California Governor Gavin Newsom wows a crowd of distinguished computer scientists, educators, and other Silicon Valley luminaries at Stanford Human-Centered AI symposium
Stanford University launched its Institute for Human-Centered AI on Monday. Known as Stanford HAI, the institute’s charter is to develop new technologies while guiding AI’s impact on the world, wrestle with ethical questions, and come up with helpful public policies. The Institute intends to raise US $1 billion to put towards this effort.
The university kicked off Stanford HAI (pronounced High) with an all-day symposium that laid out some of the issues the institute aims to address while showcasing Stanford’s current crop of AI researchers.
The most anticipated speaker on the agenda was Microsoft co-founder Bill Gates. Lines of AI researchers, Silicon Valley entrepreneurs, investors, and educators formed early to get through the security screening required to watch his talk in person. And indeed, Gates’ remarks, structured as an interview by two teens who participated in Stanford’s AI4All summer camp program, went over well. Gates was generally optimistic, as you would expect from a keynote speaker at this kind of kickoff event, but warned the audience not to be overoptimistic about the promise of AI or the speed at which that promise can be fulfilled.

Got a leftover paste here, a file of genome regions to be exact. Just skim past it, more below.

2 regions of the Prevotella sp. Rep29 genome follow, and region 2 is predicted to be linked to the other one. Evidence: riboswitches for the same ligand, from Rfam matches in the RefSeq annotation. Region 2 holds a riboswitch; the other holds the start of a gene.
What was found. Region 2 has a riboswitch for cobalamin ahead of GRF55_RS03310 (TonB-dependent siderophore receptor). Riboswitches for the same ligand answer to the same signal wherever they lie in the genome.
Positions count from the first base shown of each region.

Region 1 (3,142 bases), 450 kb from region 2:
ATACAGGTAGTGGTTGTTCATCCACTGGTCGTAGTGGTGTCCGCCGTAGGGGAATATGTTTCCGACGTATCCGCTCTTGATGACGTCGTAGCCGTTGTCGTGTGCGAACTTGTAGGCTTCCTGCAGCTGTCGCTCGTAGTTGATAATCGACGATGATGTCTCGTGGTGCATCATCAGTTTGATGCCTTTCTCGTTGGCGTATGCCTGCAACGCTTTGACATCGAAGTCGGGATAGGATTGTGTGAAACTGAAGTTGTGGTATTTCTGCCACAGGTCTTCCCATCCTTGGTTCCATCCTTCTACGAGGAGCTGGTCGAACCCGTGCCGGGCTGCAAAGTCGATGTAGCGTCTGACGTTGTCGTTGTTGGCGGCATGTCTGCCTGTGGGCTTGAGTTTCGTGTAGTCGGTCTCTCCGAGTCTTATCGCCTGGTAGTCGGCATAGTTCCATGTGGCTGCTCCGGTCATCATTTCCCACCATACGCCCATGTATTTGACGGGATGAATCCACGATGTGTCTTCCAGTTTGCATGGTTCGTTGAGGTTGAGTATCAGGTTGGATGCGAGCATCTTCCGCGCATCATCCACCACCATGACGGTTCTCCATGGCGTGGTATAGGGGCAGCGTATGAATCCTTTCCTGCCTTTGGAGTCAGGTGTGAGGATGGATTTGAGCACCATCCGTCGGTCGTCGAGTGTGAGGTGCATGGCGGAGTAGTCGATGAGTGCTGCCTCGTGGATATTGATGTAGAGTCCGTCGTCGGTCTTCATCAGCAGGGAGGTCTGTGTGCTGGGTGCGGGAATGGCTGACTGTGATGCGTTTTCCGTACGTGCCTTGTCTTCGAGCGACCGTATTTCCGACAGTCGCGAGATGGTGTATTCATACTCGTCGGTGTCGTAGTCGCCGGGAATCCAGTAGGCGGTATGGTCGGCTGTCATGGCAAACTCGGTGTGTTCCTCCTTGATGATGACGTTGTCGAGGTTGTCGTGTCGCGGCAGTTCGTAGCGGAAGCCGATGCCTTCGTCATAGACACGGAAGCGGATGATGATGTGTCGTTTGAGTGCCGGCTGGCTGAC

“When I started Microsoft,” he said, “I wrote a note to my parents saying that I may miss a bunch of breakthroughs in AI, and that’s what I give up to start this company, but oh well…”
It turned out, Gates said, that “for 20 years I didn’t miss much.”
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